This week I tried my hand at making a classic soldier Christmas nutcracker. Ultimately it turned out okay, but wow, this was very challenging!
I began by designing lathe turning templates for the various pieces. I am so glad I took the time to do this because it sped up the turning process and allowed me to make matching arms and legs.
To use these, I printed them out and spray mounted them to a piece of cardboard. The I cut out the white areas to create profiles of the nutcracker parts.
After rough turning a block of wood into an even, round shape, I made marks where each of the transitions would occur.
Using these pencil marks as guides, I turned the arms, legs and body, checking the template along the way.
Here are both the arms.
To ensure each the diameters were the same on each piece, I used an adjustable wrench to measure various points.
I turned the nutcracker’s body and hat in one piece.
Then I separated the head from the body and cut a notch in the body piece for the lever mechanism to fit into.
The nutcracker’s jaw, the part that “cracks” nuts was super tricky. I ended up making three attempts before getting one that worked correctly.
Once I was reasonably satisfied it would work, I drilled a holed through the body and the lever and tested the pivoting with a nail.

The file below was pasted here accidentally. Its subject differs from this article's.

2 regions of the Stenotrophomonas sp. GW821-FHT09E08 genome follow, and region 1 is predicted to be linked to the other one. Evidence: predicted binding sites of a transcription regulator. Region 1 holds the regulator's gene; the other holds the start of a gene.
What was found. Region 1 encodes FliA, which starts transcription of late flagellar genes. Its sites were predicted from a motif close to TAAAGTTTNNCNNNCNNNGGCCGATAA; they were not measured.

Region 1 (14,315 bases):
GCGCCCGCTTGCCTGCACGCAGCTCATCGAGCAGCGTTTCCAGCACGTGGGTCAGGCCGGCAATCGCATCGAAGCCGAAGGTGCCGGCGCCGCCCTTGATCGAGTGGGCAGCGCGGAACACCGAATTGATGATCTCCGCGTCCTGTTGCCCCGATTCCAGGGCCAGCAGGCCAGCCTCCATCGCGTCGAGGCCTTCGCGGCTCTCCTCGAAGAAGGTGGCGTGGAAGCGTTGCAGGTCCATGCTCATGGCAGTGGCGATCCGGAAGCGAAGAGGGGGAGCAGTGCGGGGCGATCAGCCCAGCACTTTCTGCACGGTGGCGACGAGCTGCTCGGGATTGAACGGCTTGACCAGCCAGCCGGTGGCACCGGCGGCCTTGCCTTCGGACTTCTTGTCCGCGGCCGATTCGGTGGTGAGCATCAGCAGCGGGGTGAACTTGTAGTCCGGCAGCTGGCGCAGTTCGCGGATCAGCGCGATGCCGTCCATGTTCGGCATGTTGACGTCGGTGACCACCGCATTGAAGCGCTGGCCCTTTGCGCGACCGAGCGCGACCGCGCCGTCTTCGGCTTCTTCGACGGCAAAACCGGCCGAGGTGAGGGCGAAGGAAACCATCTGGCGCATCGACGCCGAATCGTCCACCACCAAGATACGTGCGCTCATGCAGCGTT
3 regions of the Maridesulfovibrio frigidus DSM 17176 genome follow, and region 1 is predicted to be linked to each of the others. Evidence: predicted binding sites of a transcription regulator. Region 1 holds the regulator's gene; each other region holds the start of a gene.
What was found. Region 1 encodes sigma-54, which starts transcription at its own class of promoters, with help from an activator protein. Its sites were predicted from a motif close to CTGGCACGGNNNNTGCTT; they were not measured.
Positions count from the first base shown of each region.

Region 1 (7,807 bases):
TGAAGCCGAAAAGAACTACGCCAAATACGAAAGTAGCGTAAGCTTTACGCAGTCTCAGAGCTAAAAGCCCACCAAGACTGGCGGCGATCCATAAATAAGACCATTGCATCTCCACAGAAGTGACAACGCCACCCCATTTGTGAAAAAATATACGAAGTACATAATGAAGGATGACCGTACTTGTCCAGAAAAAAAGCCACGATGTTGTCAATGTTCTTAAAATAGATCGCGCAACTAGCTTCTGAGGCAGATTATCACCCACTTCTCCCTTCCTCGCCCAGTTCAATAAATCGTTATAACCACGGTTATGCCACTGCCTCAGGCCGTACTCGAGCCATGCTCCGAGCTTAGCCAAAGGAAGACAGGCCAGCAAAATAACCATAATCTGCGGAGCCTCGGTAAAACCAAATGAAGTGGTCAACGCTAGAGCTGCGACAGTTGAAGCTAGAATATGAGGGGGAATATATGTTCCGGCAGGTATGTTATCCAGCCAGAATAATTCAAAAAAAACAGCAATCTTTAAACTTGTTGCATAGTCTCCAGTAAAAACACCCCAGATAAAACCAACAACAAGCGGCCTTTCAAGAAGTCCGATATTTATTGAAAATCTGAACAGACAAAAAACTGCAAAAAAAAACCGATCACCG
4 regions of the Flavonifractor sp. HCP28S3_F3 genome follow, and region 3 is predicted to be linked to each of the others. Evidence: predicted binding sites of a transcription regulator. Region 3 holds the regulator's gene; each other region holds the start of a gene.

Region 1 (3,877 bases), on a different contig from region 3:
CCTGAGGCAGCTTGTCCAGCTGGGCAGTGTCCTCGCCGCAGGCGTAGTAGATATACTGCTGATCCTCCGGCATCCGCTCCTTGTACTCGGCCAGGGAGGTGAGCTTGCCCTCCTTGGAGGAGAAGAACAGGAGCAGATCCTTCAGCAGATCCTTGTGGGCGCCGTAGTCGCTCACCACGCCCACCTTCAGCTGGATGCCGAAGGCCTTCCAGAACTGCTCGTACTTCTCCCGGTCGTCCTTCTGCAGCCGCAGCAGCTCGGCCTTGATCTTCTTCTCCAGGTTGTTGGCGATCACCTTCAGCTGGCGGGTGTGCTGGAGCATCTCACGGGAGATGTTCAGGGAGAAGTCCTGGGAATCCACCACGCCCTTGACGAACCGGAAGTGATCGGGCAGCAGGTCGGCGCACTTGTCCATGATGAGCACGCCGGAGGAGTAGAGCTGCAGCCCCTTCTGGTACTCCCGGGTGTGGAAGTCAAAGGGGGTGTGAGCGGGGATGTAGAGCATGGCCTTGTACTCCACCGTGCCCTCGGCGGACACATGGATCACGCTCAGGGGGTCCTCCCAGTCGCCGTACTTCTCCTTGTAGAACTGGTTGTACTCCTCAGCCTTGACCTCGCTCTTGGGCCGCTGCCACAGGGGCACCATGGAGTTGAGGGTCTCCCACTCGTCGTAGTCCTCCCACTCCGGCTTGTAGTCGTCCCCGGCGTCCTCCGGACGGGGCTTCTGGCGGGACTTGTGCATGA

Next, I made a brim for the hat and glued it into place.
I used dowel pins to attach the legs to the body.
The I glued the legs to a block of wood and shaped a couple of tiny shoes.
The arms are attached with smaller dowels. I tested the fit here, but removed them for painting.
I permanently attached the swinging jaw with a nail and cut off its head to make it flush with the body.
Finally, I glued the arms, head, and hat in place and added a beard and hair.
Here are the templates I created for my nutcracker. The lathe templates will get you pretty close. For the jaw lever, I just traced the one I made. I suggest using it as a starting point, but you will probably have to adjust it. Good luck!